No, your local law enforcement agencies are not contacting you over the phone to get you to pay off your outstanding warrants with pre-paid gift cards.
According to the San Joaquin County Sheriff’s Office, a number of reports have come in recently alerting them to a new scam in which residents are contacted and told that unbeknownst to them they have an outstanding warrant for their arrest, and that the matter can be cleared up by purchasing gift cards and sending the information to the official over the phone.
To complicate matters, the scammers are using technology that makes their phone number appear like it is in fact coming from the San Joaquin County Sheriff’s Office – forcing the agency to notify the public that they are not, nor have they ever, been accepting gift cards to clear up legal issues over the phone.
And it’s not the only scam currently taking place that has drawn local law enforcement in, either.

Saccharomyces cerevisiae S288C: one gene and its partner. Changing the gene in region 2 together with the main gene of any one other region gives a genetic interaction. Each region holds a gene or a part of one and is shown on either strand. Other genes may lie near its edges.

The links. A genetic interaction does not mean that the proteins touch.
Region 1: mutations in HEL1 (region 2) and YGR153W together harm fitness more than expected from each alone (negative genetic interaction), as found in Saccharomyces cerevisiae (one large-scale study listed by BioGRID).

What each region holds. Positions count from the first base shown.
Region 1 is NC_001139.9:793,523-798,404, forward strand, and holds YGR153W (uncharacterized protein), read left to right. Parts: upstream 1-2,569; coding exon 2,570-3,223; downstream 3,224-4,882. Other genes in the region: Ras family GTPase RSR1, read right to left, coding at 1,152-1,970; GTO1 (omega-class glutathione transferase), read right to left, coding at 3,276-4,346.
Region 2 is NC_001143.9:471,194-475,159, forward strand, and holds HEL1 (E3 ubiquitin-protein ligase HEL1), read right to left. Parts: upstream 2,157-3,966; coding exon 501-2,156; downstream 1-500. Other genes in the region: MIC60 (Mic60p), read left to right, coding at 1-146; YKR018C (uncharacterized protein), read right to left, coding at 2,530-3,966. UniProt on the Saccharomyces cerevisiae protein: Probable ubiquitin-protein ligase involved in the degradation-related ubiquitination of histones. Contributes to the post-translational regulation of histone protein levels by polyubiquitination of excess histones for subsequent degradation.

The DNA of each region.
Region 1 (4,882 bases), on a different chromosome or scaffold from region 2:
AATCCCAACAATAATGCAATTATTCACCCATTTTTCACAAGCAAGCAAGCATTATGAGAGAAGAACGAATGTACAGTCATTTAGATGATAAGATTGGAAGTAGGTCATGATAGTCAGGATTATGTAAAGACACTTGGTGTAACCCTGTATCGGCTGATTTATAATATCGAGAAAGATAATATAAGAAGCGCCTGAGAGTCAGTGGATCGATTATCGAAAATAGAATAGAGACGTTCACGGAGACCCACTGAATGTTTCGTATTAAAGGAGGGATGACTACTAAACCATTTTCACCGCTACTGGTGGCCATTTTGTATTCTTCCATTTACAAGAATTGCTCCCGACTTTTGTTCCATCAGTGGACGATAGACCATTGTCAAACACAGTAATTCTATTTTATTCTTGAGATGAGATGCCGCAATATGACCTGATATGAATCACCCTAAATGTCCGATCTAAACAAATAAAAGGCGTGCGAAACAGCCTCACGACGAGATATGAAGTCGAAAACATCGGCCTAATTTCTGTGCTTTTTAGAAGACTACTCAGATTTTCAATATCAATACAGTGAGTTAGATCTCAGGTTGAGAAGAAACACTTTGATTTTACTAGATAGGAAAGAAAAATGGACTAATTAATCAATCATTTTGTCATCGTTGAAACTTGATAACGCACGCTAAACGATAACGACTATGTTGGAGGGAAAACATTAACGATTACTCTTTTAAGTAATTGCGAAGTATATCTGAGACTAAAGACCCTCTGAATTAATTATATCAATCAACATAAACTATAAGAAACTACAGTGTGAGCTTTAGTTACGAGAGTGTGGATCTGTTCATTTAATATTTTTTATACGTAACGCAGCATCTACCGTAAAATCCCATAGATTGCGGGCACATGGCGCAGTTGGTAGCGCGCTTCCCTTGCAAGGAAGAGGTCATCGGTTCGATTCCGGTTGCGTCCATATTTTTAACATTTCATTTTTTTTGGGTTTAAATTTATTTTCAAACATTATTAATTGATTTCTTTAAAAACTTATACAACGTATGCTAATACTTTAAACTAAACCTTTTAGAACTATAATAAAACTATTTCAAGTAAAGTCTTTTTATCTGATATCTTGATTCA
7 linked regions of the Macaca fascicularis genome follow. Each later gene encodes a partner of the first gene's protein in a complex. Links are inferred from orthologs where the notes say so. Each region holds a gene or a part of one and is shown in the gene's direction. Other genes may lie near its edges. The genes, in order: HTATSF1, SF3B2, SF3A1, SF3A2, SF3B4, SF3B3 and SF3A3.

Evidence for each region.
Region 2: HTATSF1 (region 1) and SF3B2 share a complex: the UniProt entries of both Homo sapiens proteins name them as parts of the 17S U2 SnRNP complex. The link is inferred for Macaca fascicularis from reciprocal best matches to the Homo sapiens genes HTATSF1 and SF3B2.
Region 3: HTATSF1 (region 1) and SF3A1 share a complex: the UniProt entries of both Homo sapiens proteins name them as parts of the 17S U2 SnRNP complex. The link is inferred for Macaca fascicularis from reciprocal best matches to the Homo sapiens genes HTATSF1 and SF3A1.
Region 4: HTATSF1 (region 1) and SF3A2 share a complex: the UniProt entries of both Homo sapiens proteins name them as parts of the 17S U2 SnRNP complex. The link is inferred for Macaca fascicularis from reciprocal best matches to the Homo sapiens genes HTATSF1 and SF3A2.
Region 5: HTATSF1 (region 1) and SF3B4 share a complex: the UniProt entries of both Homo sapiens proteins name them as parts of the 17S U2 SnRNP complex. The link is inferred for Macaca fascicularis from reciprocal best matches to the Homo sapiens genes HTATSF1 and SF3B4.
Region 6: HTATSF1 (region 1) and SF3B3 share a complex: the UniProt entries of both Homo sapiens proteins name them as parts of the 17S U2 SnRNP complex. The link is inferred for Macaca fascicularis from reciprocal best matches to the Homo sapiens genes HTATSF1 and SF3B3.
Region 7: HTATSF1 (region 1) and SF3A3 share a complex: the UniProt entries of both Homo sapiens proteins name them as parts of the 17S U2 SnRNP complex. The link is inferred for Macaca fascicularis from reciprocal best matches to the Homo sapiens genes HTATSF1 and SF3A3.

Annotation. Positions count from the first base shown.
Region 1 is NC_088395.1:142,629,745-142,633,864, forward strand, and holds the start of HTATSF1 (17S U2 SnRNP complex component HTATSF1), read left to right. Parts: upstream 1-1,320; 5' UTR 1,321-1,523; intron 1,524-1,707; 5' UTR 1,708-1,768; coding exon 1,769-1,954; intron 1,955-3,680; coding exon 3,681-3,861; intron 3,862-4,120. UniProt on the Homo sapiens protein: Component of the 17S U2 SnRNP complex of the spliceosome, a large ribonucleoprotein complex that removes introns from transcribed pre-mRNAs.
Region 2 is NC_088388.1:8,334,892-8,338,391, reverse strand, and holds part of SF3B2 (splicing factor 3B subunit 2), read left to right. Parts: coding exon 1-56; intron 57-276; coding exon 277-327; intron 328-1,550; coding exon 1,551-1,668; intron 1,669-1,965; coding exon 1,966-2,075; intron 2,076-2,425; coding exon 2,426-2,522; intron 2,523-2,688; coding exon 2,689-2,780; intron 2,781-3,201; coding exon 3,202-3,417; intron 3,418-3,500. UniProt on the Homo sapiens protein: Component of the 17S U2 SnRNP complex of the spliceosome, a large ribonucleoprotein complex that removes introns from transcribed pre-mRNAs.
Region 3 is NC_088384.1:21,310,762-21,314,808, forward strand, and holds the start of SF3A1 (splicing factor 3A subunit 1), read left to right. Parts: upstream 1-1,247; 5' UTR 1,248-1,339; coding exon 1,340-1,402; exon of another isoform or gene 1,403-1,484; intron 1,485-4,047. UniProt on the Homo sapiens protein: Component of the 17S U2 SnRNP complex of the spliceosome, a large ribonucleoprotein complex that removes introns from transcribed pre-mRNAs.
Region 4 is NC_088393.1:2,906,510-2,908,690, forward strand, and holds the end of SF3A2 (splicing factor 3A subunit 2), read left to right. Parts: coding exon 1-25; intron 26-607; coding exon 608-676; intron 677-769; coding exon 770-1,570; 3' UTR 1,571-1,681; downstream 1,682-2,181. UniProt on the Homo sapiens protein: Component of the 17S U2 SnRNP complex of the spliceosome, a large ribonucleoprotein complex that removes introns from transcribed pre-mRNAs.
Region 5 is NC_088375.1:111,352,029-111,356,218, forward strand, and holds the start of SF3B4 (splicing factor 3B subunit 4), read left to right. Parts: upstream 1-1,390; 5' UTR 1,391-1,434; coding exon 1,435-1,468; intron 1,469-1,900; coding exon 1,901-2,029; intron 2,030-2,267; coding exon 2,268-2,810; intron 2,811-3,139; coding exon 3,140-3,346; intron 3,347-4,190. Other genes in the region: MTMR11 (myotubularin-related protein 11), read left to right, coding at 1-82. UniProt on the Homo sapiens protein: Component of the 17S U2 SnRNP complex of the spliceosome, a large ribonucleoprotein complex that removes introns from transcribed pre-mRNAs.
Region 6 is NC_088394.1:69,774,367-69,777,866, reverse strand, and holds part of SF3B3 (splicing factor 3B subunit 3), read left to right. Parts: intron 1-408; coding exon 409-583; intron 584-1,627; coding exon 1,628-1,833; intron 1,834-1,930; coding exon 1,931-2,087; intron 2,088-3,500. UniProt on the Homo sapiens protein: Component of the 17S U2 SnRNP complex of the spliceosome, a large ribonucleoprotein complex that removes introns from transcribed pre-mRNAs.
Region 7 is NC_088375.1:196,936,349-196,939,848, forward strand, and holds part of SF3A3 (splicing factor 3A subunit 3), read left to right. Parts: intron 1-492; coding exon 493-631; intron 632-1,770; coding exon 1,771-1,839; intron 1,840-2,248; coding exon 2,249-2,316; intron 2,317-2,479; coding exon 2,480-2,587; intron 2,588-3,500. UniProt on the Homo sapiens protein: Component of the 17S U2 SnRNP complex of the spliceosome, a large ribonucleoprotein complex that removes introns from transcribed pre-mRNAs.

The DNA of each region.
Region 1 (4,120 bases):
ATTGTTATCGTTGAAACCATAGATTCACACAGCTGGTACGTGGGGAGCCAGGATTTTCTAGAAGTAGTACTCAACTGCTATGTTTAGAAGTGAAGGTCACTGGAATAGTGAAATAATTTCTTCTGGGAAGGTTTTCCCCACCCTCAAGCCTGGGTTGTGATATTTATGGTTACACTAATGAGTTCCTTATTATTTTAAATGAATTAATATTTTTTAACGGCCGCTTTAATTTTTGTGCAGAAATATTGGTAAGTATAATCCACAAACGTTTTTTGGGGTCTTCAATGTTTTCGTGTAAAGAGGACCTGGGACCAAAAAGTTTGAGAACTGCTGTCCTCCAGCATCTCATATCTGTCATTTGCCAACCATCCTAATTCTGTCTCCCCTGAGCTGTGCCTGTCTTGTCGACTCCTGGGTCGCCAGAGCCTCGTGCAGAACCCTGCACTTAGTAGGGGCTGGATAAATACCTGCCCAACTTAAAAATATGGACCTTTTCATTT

On Monday the Manteca Police Department notified the public that they have been receiving calls from concerned citizens after they had been contacted by both phone and email from people claiming to be from the Internal Revenue Service or other government entities. Much like the scam reported by the sheriff’s office, these callers claim that the potential victim has an outstanding legal liability with the government agency they are claiming to represent, and the matter can be cleared up by purchasing gift cards and either sharing the relevant information allowing for their use over the phone or sent via email.
In both instances, law enforcement encourages people not to share any relevant personal information with the callers over the phone, or to send any money regardless of how official the call may seem – neither the IRS nor local law enforcement entities demand payment over the phone, and neither require any required payments to be made using prepaid, untraceable gift cards.
Those who feel they have been targeted by a potential scammer, or possibly victimized after falling for one of these scams, are encouraged to contact their local law enforcement agency with relevant information and details about the call. A complaint can also be filed at the Federal Bureau of Investigation’s Internet Crime Complaint Center at www.ic3.gov – which allows the agency to track where these calls originate from, map out patterns, and alert the public about new threats as they arise.
To contact reporter Jason Campbell email firstname.lastname@example.org or call 209.249.3544.